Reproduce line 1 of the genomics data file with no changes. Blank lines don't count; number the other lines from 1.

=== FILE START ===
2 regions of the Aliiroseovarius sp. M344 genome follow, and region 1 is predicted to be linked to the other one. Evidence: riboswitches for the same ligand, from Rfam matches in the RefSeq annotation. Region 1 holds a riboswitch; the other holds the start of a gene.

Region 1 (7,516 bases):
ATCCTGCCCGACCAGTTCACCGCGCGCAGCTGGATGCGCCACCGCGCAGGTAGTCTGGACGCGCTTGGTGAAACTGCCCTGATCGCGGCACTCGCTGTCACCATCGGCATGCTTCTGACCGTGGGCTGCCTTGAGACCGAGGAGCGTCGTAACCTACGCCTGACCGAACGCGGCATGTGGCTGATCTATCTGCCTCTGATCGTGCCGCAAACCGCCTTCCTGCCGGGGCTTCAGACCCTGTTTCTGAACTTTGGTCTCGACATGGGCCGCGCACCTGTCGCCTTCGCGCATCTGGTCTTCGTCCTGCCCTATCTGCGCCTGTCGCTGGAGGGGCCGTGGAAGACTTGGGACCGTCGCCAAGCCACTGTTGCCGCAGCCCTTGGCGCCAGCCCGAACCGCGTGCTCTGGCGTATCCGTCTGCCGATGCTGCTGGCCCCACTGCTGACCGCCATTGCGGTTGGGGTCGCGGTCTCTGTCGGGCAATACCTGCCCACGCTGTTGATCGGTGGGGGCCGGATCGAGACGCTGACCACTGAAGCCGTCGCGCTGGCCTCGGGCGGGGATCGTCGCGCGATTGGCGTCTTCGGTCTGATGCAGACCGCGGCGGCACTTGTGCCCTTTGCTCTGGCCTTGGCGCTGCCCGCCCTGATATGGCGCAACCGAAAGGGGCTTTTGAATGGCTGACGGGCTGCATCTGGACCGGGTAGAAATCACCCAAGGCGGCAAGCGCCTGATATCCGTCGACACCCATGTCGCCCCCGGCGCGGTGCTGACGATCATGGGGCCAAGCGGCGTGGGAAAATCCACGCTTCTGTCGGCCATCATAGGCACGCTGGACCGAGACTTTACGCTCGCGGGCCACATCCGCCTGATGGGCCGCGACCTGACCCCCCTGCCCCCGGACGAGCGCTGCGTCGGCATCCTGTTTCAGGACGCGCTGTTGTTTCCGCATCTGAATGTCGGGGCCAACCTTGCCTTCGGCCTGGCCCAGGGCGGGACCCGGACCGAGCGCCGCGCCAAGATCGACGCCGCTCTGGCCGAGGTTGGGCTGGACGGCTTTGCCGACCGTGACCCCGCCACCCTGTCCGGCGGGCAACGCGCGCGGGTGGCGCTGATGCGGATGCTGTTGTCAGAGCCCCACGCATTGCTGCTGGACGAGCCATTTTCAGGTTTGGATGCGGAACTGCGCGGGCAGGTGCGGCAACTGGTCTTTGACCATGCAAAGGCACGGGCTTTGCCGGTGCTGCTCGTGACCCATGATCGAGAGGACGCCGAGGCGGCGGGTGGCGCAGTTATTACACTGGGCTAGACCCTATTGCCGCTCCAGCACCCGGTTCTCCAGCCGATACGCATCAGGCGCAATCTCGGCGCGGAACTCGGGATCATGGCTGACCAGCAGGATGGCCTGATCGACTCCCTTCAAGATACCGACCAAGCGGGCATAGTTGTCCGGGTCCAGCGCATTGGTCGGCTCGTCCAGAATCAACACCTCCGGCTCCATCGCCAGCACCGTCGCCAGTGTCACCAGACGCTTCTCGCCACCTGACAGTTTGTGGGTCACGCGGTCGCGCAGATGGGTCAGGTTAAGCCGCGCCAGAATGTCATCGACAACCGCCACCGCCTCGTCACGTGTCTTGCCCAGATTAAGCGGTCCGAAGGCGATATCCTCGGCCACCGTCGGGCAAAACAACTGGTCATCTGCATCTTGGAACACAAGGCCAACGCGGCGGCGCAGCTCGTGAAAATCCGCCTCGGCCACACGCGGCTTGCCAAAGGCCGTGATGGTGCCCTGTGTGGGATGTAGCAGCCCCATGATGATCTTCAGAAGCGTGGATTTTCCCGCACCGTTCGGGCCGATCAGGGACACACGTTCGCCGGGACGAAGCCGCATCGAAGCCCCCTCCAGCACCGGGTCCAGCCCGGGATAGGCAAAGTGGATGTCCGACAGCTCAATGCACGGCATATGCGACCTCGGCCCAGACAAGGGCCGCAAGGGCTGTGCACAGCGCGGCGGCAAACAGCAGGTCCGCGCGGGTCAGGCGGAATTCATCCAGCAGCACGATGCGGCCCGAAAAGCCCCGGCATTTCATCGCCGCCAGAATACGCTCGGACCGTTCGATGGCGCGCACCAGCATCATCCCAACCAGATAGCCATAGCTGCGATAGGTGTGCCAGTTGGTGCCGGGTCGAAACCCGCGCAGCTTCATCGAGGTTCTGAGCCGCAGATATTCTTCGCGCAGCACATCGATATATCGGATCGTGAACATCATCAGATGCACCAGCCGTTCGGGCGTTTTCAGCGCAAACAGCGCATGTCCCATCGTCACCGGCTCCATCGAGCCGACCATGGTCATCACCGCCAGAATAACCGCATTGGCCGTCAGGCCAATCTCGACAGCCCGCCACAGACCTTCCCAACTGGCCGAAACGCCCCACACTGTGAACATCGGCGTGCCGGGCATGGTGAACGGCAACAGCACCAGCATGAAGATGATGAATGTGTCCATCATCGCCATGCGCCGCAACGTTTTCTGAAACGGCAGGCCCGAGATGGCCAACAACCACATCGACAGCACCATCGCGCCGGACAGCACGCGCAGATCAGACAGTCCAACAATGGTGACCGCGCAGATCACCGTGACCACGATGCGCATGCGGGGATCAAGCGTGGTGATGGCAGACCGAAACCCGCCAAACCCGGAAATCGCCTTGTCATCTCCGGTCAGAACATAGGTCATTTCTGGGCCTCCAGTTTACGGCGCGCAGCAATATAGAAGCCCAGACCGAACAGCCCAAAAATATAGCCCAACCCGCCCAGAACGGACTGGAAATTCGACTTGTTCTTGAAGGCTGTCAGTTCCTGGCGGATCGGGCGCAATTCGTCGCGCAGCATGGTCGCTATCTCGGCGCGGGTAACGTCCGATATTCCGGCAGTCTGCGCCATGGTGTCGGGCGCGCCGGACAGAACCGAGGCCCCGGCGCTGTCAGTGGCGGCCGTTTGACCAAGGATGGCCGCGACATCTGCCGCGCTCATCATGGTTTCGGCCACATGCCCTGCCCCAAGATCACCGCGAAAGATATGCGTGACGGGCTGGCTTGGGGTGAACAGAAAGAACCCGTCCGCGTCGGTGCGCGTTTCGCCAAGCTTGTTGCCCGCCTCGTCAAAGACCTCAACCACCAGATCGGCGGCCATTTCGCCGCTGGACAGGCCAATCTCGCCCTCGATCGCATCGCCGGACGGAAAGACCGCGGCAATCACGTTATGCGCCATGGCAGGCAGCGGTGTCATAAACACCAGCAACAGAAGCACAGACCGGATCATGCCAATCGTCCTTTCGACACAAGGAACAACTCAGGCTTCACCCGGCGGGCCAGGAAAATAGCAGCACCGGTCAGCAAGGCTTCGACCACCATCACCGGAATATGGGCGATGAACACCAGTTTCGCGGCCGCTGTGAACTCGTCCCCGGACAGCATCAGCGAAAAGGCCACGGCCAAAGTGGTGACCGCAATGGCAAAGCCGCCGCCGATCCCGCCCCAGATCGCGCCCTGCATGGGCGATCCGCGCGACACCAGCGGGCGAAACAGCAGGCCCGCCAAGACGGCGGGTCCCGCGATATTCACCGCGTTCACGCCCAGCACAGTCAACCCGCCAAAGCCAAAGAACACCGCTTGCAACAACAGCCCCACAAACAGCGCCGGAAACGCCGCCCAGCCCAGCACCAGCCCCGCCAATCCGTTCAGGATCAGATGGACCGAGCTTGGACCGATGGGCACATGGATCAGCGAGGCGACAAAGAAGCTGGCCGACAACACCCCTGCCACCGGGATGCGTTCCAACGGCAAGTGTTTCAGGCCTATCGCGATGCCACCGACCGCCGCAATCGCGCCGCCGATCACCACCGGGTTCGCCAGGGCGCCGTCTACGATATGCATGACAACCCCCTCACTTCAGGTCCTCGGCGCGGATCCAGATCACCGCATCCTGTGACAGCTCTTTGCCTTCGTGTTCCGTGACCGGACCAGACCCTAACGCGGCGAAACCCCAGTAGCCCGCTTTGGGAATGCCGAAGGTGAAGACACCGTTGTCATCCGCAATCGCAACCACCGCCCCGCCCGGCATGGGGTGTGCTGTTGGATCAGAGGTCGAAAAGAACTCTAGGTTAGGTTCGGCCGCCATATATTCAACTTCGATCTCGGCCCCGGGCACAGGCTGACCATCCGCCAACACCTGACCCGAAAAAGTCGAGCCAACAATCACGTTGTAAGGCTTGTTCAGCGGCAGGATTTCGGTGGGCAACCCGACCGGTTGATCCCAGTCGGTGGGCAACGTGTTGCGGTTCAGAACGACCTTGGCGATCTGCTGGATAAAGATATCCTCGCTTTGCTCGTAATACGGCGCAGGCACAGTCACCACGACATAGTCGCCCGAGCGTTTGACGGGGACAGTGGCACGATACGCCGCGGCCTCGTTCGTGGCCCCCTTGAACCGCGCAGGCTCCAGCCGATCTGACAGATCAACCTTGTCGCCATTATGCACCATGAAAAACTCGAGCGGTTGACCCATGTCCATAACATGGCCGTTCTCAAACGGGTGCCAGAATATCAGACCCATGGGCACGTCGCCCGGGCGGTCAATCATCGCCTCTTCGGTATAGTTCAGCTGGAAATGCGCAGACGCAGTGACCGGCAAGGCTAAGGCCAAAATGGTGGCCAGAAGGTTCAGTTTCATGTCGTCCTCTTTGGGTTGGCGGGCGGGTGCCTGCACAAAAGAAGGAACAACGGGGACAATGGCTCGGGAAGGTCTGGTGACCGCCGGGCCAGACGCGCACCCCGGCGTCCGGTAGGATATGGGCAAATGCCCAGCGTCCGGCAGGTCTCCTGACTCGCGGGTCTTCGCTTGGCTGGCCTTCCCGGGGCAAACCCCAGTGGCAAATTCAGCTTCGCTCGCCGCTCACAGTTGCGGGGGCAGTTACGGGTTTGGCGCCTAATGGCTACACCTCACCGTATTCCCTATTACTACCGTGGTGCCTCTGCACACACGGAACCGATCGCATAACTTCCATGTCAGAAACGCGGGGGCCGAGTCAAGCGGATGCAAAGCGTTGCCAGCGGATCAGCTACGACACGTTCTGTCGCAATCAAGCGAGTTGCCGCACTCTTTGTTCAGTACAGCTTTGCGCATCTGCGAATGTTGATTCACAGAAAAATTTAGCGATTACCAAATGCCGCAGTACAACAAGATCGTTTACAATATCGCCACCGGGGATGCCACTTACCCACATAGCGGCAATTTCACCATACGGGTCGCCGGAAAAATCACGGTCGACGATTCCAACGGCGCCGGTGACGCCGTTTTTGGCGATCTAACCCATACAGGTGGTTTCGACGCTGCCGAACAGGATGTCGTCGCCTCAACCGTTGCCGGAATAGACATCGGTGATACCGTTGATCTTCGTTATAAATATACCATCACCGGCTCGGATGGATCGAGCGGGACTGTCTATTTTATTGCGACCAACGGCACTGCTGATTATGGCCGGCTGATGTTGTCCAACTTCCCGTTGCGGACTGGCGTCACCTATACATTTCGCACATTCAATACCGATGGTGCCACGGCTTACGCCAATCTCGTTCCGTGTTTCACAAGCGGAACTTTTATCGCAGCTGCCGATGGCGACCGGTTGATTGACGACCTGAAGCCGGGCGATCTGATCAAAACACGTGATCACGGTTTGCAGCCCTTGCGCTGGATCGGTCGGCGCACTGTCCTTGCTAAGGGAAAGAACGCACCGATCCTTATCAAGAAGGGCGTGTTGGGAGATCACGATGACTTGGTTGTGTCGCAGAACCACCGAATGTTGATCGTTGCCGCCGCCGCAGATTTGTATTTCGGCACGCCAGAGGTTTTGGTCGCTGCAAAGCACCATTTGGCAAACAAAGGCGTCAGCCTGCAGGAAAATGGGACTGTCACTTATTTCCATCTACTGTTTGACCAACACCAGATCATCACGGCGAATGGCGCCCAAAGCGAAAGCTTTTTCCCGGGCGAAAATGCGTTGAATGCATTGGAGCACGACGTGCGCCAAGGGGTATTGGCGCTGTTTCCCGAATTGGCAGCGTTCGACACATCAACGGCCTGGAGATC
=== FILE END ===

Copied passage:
2 regions of the Aliiroseovarius sp. M344 genome follow, and region 1 is predicted to be linked to the other one. Evidence: riboswitches for the same ligand, from Rfam matches in the RefSeq annotation. Region 1 holds a riboswitch; the other holds the start of a gene.